I agree with the last two comments. I had my stroke at 72 and was fortunate not to experience too much of an emotional roller coaster. Some fear was there and some 'friends' coped with the event even less. I shed no tears, but worried about my relationship with my partner. Emotions do not end at the age of 60. One thing I lost temporarily was my sense of humour, but seventeen months on I am, emotionally, pretty much as I used to be.

Dear Colin
Thank you so very much for your message. First of all I am very sorry to hear about your stroke. I am a psychologist specialising in working with over 65. However, the reason for choosing the under 65 was simply because of the difficulties with returning to work. I am hoping that once I completed my qualifications I will indeed extend my study to over 65. In terms of 6 moths cut of post stroke really relates to the natural rehabilitation that the brain goes through immediately after the stroke. Some people experience emotional difficulties and shortly after they feel back in control. This is why my cut of is 6 month post stroke. But there is no upper limit. I totally agree with you. Please do feel free to stay in touch since if you really interested in my project. I will extend it as soon as I finish my doctoral.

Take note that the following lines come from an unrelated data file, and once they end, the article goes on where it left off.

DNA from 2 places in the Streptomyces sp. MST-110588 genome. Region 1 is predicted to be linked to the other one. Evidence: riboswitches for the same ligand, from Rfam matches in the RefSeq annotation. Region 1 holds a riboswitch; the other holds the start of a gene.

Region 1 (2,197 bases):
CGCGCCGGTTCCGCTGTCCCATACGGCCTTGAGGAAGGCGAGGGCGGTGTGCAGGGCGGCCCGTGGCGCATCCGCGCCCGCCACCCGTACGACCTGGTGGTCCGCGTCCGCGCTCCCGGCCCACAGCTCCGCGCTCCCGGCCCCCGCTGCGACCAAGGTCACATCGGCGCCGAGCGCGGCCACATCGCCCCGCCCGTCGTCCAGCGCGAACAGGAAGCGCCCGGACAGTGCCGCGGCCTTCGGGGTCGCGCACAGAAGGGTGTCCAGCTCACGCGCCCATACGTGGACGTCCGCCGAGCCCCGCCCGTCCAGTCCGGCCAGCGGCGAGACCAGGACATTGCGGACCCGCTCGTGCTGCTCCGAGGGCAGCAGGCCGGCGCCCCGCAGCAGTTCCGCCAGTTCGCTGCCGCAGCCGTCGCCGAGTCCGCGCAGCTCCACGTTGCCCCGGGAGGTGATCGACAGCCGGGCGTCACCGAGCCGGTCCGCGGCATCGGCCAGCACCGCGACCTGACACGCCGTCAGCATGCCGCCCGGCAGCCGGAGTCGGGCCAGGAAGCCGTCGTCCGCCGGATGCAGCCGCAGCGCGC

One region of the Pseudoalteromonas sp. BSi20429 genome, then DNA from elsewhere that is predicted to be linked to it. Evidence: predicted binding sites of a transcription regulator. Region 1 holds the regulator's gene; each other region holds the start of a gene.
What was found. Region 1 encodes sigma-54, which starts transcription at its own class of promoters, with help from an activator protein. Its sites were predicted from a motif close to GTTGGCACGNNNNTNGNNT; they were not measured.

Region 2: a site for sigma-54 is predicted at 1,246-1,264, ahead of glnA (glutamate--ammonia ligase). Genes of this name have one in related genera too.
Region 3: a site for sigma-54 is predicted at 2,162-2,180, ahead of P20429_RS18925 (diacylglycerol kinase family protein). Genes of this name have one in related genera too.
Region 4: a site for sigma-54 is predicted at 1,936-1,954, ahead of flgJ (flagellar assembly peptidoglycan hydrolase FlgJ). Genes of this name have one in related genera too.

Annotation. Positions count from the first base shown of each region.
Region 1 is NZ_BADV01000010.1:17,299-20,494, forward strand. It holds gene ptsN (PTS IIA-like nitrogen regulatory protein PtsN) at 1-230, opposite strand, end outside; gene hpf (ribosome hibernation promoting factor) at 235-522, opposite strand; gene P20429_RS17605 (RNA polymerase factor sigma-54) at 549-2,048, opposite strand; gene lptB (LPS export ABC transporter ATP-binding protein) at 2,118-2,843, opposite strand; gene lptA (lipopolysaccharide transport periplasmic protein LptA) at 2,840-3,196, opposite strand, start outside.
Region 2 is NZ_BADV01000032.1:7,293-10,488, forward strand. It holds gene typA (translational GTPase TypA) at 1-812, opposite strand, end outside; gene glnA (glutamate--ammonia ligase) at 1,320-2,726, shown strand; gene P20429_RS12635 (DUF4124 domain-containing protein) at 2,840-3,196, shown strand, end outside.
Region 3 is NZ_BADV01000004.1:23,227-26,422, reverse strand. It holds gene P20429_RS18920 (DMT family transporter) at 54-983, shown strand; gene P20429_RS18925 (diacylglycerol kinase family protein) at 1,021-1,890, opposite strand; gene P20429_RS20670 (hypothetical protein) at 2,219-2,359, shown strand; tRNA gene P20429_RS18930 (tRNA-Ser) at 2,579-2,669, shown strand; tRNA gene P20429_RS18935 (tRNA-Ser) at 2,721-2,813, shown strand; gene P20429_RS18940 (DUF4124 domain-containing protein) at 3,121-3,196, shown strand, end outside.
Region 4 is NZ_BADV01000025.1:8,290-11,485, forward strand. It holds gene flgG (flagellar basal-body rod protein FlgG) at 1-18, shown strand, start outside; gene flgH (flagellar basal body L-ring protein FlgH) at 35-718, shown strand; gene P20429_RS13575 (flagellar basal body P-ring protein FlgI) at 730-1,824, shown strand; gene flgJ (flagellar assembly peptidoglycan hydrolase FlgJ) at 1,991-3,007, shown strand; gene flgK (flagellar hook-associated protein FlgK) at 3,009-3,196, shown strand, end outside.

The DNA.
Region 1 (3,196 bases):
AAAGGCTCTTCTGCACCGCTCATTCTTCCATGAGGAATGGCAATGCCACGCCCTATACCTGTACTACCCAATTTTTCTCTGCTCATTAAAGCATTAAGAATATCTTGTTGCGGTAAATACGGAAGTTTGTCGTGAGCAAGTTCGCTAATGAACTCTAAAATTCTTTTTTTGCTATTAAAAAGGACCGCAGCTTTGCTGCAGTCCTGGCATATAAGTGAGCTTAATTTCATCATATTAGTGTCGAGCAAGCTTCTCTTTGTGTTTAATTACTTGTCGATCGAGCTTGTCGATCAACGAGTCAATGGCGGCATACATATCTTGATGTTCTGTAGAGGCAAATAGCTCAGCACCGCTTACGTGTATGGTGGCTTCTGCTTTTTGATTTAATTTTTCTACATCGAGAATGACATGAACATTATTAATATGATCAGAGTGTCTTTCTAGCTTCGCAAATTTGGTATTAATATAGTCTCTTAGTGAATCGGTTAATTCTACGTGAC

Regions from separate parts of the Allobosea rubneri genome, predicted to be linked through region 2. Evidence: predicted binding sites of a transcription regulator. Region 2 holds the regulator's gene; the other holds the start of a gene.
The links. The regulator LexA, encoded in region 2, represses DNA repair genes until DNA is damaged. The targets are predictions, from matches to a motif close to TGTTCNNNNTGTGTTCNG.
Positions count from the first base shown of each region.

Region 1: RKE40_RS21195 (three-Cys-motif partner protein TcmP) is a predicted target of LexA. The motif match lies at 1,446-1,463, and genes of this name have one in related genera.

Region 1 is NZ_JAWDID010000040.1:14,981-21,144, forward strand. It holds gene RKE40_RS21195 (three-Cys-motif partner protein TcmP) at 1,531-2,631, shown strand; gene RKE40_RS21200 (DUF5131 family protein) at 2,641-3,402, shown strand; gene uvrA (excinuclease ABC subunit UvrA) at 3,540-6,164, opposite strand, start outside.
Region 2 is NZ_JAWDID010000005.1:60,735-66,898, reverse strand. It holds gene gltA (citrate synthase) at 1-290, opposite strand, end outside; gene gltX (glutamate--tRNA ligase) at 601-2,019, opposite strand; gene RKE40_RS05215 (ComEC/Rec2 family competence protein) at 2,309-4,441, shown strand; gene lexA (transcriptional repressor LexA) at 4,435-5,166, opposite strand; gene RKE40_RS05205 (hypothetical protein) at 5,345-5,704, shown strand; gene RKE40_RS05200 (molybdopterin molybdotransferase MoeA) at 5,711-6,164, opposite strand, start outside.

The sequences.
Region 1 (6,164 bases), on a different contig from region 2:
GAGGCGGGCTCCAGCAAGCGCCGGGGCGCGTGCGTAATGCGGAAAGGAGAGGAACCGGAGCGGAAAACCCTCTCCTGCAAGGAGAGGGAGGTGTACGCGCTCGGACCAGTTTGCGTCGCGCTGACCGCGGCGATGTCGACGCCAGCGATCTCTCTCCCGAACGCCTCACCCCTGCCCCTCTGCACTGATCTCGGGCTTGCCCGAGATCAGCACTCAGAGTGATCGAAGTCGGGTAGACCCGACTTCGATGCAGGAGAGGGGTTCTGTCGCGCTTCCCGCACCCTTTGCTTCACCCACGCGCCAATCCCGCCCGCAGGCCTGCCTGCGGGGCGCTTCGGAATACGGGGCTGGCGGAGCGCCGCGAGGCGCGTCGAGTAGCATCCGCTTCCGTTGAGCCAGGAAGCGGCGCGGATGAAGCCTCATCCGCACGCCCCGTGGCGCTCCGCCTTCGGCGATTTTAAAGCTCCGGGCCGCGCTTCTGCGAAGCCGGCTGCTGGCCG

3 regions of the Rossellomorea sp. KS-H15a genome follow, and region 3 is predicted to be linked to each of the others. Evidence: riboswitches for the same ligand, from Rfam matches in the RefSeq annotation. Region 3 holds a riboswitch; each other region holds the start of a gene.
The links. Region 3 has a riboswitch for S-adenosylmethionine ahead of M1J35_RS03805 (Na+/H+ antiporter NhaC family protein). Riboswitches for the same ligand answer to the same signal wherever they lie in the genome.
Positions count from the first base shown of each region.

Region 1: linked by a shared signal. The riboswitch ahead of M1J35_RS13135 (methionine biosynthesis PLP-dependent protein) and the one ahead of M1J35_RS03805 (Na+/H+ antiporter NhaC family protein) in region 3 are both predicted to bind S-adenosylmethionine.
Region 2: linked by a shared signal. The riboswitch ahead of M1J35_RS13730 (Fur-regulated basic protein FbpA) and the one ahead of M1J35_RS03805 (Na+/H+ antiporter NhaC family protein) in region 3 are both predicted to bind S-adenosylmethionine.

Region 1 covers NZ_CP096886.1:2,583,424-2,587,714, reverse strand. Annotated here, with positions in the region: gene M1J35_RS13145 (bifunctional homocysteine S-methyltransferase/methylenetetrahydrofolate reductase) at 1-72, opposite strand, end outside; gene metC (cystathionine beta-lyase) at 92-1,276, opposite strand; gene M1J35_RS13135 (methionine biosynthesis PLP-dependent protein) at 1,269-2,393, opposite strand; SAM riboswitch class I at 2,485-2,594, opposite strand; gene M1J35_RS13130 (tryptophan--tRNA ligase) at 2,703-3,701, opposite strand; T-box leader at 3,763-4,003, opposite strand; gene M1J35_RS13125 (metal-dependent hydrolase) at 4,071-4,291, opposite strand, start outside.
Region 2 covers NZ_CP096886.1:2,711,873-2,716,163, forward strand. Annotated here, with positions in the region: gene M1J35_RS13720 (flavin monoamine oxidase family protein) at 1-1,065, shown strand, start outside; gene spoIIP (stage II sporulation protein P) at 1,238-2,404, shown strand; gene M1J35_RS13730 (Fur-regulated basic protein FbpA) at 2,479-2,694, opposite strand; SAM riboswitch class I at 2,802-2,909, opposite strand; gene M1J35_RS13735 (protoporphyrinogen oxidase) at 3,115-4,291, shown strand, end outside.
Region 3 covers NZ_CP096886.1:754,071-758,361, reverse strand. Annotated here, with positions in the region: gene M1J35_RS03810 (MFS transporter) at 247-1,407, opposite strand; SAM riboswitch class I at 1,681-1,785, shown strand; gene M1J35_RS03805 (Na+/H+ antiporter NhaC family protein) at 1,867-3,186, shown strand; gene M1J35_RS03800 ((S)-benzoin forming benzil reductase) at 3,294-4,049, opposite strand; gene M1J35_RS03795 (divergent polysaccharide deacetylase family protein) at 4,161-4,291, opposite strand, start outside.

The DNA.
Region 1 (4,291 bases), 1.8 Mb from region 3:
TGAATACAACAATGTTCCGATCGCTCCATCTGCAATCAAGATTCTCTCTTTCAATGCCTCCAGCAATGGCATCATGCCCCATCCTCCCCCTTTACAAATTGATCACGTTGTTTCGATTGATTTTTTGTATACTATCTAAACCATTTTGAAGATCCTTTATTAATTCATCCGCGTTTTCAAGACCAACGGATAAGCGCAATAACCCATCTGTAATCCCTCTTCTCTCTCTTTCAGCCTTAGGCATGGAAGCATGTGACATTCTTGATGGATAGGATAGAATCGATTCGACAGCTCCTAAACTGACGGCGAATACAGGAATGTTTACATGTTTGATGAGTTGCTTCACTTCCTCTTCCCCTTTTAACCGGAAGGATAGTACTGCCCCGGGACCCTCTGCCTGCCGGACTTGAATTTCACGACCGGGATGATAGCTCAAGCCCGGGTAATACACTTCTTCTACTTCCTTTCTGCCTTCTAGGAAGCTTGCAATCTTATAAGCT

Thank you very much for your kind wishes
All the very best
With warmest regard

Dear Peter

Thank you so very much for your message. Fist of all I am so very sorry to hear about your stroke. Yes you are absolutely right. Many people who experience stroke whether on the right side or left side seem to experience the so called emotional liability phenomena. I understand that for some people this is something that they overcome during the initial stage of recovery, but for many it goes on to remain in their life. It does go to show that the brain, this amassing organ that often is taken for granted, is not quite as simple cut as scientists often make it to be.

With warmest regards


Thank you very much for taking an interest in my study. The cut off simply relates to research findings so far which seem to suggest that there is a natural recovery post stroke up to one year but mostly within 6 months.

Warmest regards